ISSN (Print) - 0012-9976 | ISSN (Online) - 2349-8846

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Casteism and Radical Dalit Calling

Being Dalit

Caste Matters by Suraj Yengde, Gurugram: Penguin Random House India, 2019; pp 325, ₹ 599.

 

While you may dismiss Caste Matters by Suraj Yengde as another rant on caste, it sizzles and draws the line with a renewed focus on Brahminism as the ideology that governs India’s public life, the core weaknesses of the Dalit movement, and the kind of radical action caste-embedded marginality calls for.

The work builds on the experiences of the author as a Dalit—from an urban fringe in Nanded, Maharashtra to a young academic at Harvard Kennedy School—his encounters with people drawn from diverse backgrounds in several countries, and the kind of reactions that caste invoked in them. Calling attention to the “human degradation” that caste subscribes to, its “violent and toxic ethos,” “deep hatred of the other,” the kind of terror it unleashes on “lesser” and “defamed bodies,” its “brutal chronicles from the past” and the “continuing experiences of humiliation and stigma in the present,” the study intends to set up a public conversation on caste. Critical of the “Dalit hope of a constitutional state,” it seeks to catalyse “a new idiom for transformation.” It challenges the beguiling slogans of development and welfarism and argues that the priority should be “to end and annihilate the echo chamber of oppression” (p 33). He thinks that Dalits have their “Harlem moment” today, in the wake of new technologies of communication and expressions of freedom. A specific methodology informs the text throughout: The author sets aside complex processes of adducing evidence, while backing his observations and judgments through illustrations. It does enable him to reach out to a wider public.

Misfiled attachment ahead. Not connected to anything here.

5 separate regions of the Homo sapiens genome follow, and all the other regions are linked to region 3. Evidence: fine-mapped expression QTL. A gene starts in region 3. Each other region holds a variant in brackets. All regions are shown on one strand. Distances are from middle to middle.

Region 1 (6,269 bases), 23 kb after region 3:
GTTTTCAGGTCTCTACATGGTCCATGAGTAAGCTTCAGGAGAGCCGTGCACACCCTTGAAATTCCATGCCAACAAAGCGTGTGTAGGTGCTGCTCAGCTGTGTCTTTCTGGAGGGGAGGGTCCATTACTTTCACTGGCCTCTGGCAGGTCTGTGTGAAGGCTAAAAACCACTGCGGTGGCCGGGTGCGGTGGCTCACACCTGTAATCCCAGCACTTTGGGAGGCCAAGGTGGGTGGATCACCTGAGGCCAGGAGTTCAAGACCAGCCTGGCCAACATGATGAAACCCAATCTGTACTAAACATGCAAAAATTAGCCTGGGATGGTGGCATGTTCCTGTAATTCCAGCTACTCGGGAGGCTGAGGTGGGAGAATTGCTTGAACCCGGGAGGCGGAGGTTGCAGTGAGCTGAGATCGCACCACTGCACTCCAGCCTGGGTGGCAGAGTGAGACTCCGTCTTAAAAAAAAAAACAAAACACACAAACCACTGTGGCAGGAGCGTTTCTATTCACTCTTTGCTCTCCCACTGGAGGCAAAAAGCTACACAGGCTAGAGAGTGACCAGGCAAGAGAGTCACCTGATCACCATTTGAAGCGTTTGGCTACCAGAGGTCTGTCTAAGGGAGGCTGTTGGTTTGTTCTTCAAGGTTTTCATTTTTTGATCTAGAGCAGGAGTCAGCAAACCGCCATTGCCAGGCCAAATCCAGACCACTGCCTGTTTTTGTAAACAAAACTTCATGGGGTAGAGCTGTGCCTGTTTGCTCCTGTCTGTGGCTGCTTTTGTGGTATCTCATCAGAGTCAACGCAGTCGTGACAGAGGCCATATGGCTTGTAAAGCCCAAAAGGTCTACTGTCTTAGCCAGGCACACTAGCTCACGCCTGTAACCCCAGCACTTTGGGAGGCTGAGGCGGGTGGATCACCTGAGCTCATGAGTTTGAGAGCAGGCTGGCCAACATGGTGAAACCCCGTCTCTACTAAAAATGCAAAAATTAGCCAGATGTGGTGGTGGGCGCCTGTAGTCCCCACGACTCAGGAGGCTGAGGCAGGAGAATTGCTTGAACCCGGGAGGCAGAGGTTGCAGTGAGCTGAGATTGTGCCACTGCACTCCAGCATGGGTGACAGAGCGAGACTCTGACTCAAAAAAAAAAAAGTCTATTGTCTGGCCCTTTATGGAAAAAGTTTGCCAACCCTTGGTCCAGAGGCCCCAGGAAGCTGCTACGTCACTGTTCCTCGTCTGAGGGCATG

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Updated On : 20th Jan, 2020

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